By Joanna Morley, European Finance Director from O.C. Tanner
Saying “thank you” to your employees in an authentic and personal way is more powerful than you may think. It’s proven to improve engagement, build loyalty, reduce staff turnover and inspire innovation. After all, everyone wants to feel valued and recognised for the efforts they put in and the results they deliver. On the surface, the financial services industry is ahead of other sectors when it comes to appreciating and recognising their people. However, it appears that in many instances, the recognition is only skin deep. So, what’s going wrong?
Giving recognition is hugely impactful, with O.C. Tanner’s Global Culture Report finding that 53 per cent of employees would stay at their jobs longer if their employers showed them more appreciation. Companies with recognition integrated into their cultures are also four times’ more likely to have highly engaged employees and are twice as likely to have increased revenue over the past year.
When looking at recognition within the financial services industry, the figures are encouraging. 81 per cent of financial services employees’ state that their leaders acknowledge the great work they do and 77 per cent say that their organisation consistently rewards high performers. However, when the figures are drilled into further, almost half of employees (45 per cent) admit that the recognition they receive feels like an empty gesture and isn’t meaningful. The same number feel that productivity and bottom lines are more important to their organisation than the people.
The issue appears to lie with how recognition is being given. In too many instances, recognition is taking place but it’s poorly executed. For instance, giving recognition to teams far more often than individuals isn’t as powerful; giving recognition in passing rather than with intent feels like an afterthought; and making the recognition moment generic rather than personalised loses the meaning.
For employees to feel valued and appreciated on a regular basis, recognition must become an organisational priority. If it’s not considered important enough by the leaders, little time and effort will be put into getting it right. This means creating a culture of recognition in which giving praise becomes second nature. It also means encouraging everyone to give recognition, including leaders, managers and peers.
Plus, recognition must be given deliberately rather than a quick “thanks for that!”. This must include putting time aside to praise the employee, giving details as to what they have done that deserves recognition and outlining how they are contributing to the ‘bigger picture’. This makes the appreciation personal and meaningful.
Praise must also be given regularly and in a timely way – ideally, it should be given daily across the organisation. Leaving praise to the annual review will allow disengagement and resentment to fester.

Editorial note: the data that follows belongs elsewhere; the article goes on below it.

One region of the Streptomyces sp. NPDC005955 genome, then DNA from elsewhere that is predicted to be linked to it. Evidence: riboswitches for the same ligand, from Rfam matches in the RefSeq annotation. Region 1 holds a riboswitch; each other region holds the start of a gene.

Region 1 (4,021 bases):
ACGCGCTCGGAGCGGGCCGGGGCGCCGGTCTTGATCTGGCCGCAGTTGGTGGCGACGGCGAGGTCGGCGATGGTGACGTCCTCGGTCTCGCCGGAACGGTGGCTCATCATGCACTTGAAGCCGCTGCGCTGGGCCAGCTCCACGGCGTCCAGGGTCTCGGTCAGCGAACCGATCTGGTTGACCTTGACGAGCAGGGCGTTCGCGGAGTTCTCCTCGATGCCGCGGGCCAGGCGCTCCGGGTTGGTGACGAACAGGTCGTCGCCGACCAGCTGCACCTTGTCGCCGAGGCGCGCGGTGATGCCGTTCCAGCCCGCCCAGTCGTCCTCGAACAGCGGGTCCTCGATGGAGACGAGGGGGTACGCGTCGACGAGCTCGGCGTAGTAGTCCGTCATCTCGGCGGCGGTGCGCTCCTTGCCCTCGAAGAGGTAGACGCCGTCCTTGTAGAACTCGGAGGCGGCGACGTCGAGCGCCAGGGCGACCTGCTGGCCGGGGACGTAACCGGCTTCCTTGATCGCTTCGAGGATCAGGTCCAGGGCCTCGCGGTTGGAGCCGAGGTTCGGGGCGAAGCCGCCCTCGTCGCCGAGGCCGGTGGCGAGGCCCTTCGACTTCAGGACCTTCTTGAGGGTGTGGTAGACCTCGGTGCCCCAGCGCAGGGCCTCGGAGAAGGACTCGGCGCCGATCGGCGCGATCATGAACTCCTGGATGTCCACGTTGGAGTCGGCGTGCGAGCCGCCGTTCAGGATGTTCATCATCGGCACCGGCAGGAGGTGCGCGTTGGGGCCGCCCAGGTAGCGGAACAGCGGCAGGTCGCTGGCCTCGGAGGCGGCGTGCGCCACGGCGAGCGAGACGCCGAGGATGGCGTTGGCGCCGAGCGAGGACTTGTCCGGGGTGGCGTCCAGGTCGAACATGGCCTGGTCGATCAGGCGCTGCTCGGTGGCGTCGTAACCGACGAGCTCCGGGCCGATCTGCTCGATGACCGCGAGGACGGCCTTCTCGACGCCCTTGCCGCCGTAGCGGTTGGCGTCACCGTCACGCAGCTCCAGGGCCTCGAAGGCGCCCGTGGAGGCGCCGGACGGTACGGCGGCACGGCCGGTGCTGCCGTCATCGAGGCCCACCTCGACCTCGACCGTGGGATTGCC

And tailoring the recognition moment according to each individual’s needs will also ensure it’s personalised. If the employee likes a big ‘fanfare’ then giving recognition in front of managers and peers helps to make the moment more special. This show of appreciation also means that co-workers are clear what ‘great work’ looks like and what they, too, need to do to be recognised. Of course, if the employee would be uncomfortable with such a public show, providing appreciation in a quieter, more private way may well be more appropriate.
For any recognition programme to have impactful results, it’s key for employees to understand how their behaviour links with the company’s values. This means that every time an employee is appreciated, it needs to be made clear how their behaviour is in line with the organisational values, whether it’s excellent customer service or innovation, for example. This recognition-values link ensures the ‘right’ behaviours’ are praised and are more likely to be repeated again and again.
And of course, organisations mustn’t forget to recognise key moments in employees’ lives and careers as well as their everyday efforts and achievements. From work anniversaries through to weddings, celebrating important occasions – ideally using symbolic awards – will heighten engagement and foster closer ties between the employee and the company.
It’s therefore crucial to look below the top-level recognition facts and figures at the story below. Is your recognition strategy making employees’ feel valued and giving them a sense of belonging, or are managers simply going through the motions of recognition with little thought and effort? With so much to be gained from an effective recognition programme, perhaps it’s time to take a fresh look at how you appreciate your people!